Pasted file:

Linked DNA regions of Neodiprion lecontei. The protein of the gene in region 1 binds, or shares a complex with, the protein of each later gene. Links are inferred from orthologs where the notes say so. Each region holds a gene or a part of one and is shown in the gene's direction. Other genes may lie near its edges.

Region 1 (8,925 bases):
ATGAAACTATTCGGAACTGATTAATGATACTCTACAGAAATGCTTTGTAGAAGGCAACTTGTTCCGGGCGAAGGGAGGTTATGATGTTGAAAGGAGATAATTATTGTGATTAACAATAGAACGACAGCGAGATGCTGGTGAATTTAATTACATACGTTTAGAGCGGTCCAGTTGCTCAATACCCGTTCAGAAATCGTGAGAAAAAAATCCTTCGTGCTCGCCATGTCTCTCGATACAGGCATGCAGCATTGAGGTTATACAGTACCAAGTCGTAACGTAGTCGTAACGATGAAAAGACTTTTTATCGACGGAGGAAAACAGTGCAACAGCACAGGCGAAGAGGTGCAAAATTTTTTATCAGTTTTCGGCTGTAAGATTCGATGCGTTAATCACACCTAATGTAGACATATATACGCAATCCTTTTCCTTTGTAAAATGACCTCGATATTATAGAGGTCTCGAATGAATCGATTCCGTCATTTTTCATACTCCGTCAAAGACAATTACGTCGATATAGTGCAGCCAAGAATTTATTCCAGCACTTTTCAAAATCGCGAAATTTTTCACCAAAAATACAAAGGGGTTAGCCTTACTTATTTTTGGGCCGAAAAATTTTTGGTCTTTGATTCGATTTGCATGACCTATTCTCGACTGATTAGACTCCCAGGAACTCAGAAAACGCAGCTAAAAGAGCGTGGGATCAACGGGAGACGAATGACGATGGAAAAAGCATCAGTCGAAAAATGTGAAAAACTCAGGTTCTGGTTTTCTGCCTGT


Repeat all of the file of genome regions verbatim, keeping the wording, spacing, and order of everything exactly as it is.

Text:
Linked DNA regions of Neodiprion lecontei. The protein of the gene in region 1 binds, or shares a complex with, the protein of each later gene. Links are inferred from orthologs where the notes say so. Each region holds a gene or a part of one and is shown in the gene's direction. Other genes may lie near its edges.

Region 1 (8,925 bases):
ATGAAACTATTCGGAACTGATTAATGATACTCTACAGAAATGCTTTGTAGAAGGCAACTTGTTCCGGGCGAAGGGAGGTTATGATGTTGAAAGGAGATAATTATTGTGATTAACAATAGAACGACAGCGAGATGCTGGTGAATTTAATTACATACGTTTAGAGCGGTCCAGTTGCTCAATACCCGTTCAGAAATCGTGAGAAAAAAATCCTTCGTGCTCGCCATGTCTCTCGATACAGGCATGCAGCATTGAGGTTATACAGTACCAAGTCGTAACGTAGTCGTAACGATGAAAAGACTTTTTATCGACGGAGGAAAACAGTGCAACAGCACAGGCGAAGAGGTGCAAAATTTTTTATCAGTTTTCGGCTGTAAGATTCGATGCGTTAATCACACCTAATGTAGACATATATACGCAATCCTTTTCCTTTGTAAAATGACCTCGATATTATAGAGGTCTCGAATGAATCGATTCCGTCATTTTTCATACTCCGTCAAAGACAATTACGTCGATATAGTGCAGCCAAGAATTTATTCCAGCACTTTTCAAAATCGCGAAATTTTTCACCAAAAATACAAAGGGGTTAGCCTTACTTATTTTTGGGCCGAAAAATTTTTGGTCTTTGATTCGATTTGCATGACCTATTCTCGACTGATTAGACTCCCAGGAACTCAGAAAACGCAGCTAAAAGAGCGTGGGATCAACGGGAGACGAATGACGATGGAAAAAGCATCAGTCGAAAAATGTGAAAAACTCAGGTTCTGGTTTTCTGCCTGT